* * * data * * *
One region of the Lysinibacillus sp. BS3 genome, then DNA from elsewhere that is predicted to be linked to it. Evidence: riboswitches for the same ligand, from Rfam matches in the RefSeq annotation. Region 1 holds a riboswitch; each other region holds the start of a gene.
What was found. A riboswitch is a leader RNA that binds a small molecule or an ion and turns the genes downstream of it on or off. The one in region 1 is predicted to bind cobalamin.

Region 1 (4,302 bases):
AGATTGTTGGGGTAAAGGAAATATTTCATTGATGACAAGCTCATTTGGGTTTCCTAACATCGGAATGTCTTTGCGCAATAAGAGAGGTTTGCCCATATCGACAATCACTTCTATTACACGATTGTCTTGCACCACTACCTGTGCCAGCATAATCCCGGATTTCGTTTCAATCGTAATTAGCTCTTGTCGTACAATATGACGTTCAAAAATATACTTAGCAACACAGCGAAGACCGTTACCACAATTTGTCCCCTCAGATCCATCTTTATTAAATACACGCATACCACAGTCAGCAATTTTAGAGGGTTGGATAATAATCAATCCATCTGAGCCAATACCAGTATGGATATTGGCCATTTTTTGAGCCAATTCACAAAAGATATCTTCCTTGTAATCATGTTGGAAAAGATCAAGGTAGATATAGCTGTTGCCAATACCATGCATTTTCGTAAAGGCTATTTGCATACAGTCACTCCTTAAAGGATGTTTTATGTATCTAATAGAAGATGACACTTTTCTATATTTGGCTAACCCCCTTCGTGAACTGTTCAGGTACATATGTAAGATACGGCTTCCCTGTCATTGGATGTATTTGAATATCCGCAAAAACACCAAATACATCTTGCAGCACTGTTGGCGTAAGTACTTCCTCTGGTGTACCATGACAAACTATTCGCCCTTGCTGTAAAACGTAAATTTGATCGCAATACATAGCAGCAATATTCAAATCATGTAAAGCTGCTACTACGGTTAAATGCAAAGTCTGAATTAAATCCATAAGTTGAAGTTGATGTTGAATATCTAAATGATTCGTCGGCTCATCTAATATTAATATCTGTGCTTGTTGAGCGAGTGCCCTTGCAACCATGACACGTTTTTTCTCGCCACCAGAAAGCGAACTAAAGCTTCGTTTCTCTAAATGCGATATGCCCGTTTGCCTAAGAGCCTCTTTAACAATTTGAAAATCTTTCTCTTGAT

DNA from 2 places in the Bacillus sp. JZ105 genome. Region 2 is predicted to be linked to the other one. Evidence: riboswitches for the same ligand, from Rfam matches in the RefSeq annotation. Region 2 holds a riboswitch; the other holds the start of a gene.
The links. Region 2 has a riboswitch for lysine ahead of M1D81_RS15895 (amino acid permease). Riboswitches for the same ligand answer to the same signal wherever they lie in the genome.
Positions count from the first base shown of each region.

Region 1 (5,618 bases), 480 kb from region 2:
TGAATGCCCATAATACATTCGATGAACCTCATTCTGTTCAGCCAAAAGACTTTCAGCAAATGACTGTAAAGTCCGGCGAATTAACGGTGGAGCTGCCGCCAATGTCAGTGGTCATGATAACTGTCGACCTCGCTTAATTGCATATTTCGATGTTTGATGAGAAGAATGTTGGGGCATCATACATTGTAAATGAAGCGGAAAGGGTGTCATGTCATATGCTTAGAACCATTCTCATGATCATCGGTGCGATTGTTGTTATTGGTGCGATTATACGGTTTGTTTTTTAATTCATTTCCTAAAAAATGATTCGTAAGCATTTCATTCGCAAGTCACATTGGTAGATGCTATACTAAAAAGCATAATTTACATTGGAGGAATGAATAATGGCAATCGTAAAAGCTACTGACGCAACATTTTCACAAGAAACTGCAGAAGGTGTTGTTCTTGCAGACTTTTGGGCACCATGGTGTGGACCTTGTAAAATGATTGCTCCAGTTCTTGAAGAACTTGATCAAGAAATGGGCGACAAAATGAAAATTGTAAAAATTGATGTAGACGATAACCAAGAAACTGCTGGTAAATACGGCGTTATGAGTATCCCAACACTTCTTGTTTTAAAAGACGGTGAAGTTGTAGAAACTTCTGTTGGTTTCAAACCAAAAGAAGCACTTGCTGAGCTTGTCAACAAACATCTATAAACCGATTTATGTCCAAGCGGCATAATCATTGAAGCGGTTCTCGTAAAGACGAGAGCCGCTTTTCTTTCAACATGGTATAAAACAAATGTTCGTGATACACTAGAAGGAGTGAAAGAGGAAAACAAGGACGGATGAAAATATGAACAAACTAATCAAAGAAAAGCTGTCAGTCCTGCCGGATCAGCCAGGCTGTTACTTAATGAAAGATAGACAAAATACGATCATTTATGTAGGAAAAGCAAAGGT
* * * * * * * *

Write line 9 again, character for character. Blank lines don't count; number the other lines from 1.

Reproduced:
TGAATGCCCATAATACATTCGATGAACCTCATTCTGTTCAGCCAAAAGACTTTCAGCAAATGACTGTAAAGTCCGGCGAATTAACGGTGGAGCTGCCGCCAATGTCAGTGGTCATGATAACTGTCGACCTCGCTTAATTGCATATTTCGATGTTTGATGAGAAGAATGTTGGGGCATCATACATTGTAAATGAAGCGGAAAGGGTGTCATGTCATATGCTTAGAACCATTCTCATGATCATCGGTGCGATTGTTGTTATTGGTGCGATTATACGGTTTGTTTTTTAATTCATTTCCTAAAAAATGATTCGTAAGCATTTCATTCGCAAGTCACATTGGTAGATGCTATACTAAAAAGCATAATTTACATTGGAGGAATGAATAATGGCAATCGTAAAAGCTACTGACGCAACATTTTCACAAGAAACTGCAGAAGGTGTTGTTCTTGCAGACTTTTGGGCACCATGGTGTGGACCTTGTAAAATGATTGCTCCAGTTCTTGAAGAACTTGATCAAGAAATGGGCGACAAAATGAAAATTGTAAAAATTGATGTAGACGATAACCAAGAAACTGCTGGTAAATACGGCGTTATGAGTATCCCAACACTTCTTGTTTTAAAAGACGGTGAAGTTGTAGAAACTTCTGTTGGTTTCAAACCAAAAGAAGCACTTGCTGAGCTTGTCAACAAACATCTATAAACCGATTTATGTCCAAGCGGCATAATCATTGAAGCGGTTCTCGTAAAGACGAGAGCCGCTTTTCTTTCAACATGGTATAAAACAAATGTTCGTGATACACTAGAAGGAGTGAAAGAGGAAAACAAGGACGGATGAAAATATGAACAAACTAATCAAAGAAAAGCTGTCAGTCCTGCCGGATCAGCCAGGCTGTTACTTAATGAAAGATAGACAAAATACGATCATTTATGTAGGAAAAGCAAAGGT